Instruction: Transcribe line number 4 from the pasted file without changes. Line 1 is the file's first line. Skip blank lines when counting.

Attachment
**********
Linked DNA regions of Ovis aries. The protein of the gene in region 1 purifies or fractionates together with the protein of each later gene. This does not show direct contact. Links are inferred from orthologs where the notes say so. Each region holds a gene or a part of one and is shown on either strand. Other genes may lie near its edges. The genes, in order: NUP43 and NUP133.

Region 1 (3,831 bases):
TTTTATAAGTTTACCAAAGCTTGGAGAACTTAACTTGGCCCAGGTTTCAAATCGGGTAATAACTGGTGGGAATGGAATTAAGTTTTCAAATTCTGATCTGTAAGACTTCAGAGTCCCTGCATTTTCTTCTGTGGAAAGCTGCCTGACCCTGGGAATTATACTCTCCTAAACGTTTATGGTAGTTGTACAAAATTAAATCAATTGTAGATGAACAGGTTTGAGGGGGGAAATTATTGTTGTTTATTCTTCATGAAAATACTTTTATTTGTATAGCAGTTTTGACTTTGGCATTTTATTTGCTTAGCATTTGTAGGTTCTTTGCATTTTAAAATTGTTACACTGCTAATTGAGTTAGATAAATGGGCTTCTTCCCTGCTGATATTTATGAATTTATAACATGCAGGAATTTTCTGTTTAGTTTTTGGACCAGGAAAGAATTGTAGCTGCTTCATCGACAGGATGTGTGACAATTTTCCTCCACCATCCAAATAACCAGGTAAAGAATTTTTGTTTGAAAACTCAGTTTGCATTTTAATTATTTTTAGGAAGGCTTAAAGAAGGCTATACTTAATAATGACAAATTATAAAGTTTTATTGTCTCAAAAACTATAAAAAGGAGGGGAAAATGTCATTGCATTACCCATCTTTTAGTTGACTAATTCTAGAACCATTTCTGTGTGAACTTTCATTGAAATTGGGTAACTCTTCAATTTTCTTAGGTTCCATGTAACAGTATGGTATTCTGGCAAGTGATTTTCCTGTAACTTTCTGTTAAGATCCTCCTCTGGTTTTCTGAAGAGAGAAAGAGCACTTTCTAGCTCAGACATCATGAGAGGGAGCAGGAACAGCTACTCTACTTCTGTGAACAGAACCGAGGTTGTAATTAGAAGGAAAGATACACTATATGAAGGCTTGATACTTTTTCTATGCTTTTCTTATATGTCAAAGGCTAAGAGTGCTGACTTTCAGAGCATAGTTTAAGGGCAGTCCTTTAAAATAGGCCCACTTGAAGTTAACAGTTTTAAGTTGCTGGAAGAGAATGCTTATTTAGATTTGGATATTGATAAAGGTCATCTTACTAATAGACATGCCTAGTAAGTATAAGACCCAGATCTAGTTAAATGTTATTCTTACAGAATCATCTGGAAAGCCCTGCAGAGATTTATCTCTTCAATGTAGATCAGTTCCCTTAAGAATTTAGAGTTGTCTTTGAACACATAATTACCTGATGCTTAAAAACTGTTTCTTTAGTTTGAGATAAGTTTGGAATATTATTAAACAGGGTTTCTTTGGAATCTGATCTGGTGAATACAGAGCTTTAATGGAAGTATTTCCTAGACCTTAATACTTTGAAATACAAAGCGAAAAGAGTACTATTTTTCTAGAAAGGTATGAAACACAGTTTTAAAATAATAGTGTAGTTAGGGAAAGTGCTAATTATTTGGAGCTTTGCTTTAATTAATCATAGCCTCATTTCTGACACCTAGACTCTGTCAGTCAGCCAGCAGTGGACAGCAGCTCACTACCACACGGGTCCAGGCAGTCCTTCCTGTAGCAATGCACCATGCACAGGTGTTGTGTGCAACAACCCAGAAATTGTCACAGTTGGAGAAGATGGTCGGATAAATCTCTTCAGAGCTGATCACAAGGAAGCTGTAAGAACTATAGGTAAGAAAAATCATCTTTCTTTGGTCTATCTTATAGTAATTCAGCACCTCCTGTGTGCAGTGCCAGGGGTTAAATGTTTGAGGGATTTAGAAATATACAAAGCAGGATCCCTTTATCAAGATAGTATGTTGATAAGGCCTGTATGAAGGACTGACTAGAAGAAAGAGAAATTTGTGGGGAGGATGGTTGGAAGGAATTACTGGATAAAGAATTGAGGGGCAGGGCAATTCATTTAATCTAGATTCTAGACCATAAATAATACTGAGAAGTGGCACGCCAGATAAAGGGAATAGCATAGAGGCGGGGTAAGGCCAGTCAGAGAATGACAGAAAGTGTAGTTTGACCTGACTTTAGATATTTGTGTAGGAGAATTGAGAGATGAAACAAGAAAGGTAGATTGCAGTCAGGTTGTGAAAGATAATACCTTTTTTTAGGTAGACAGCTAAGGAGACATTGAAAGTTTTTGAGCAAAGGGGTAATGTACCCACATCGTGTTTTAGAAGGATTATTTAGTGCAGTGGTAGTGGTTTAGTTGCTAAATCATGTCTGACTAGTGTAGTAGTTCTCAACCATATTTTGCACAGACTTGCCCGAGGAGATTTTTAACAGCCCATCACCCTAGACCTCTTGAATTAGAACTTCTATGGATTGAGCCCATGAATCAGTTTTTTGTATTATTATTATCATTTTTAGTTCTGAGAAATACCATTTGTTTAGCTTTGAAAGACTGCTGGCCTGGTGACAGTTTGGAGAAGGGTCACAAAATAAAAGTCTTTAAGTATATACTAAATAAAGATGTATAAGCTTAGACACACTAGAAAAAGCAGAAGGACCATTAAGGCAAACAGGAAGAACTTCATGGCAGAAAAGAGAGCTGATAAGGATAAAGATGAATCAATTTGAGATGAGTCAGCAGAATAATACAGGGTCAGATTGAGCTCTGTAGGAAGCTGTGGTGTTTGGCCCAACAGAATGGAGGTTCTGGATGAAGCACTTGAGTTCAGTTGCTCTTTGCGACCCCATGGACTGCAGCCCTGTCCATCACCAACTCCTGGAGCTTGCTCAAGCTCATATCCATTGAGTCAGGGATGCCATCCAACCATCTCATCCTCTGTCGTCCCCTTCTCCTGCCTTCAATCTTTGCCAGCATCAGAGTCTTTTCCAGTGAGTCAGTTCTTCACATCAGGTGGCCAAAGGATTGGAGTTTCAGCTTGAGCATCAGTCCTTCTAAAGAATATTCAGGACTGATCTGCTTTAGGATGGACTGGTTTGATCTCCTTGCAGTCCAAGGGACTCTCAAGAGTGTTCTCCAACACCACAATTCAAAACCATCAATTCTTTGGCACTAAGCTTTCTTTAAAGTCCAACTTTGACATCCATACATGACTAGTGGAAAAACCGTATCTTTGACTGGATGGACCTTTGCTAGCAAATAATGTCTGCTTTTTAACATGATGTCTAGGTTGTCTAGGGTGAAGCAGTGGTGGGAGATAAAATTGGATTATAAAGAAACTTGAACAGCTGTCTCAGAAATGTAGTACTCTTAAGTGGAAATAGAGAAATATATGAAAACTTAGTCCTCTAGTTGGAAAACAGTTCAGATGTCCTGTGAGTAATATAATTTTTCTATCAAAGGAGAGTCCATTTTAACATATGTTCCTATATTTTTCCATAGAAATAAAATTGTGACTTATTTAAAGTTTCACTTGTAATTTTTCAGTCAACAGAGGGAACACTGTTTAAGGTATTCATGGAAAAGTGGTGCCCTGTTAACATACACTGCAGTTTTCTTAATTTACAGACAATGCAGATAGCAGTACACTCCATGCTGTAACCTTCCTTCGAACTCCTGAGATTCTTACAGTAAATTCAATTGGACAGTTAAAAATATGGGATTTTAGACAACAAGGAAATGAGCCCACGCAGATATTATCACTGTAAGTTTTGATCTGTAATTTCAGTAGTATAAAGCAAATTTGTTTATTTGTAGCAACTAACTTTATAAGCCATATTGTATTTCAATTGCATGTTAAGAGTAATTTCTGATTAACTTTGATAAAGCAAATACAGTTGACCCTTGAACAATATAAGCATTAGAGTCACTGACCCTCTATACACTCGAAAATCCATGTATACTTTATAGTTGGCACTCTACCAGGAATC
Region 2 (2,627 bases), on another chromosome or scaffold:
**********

Region 2 (2,627 bases), on another chromosome or scaffold: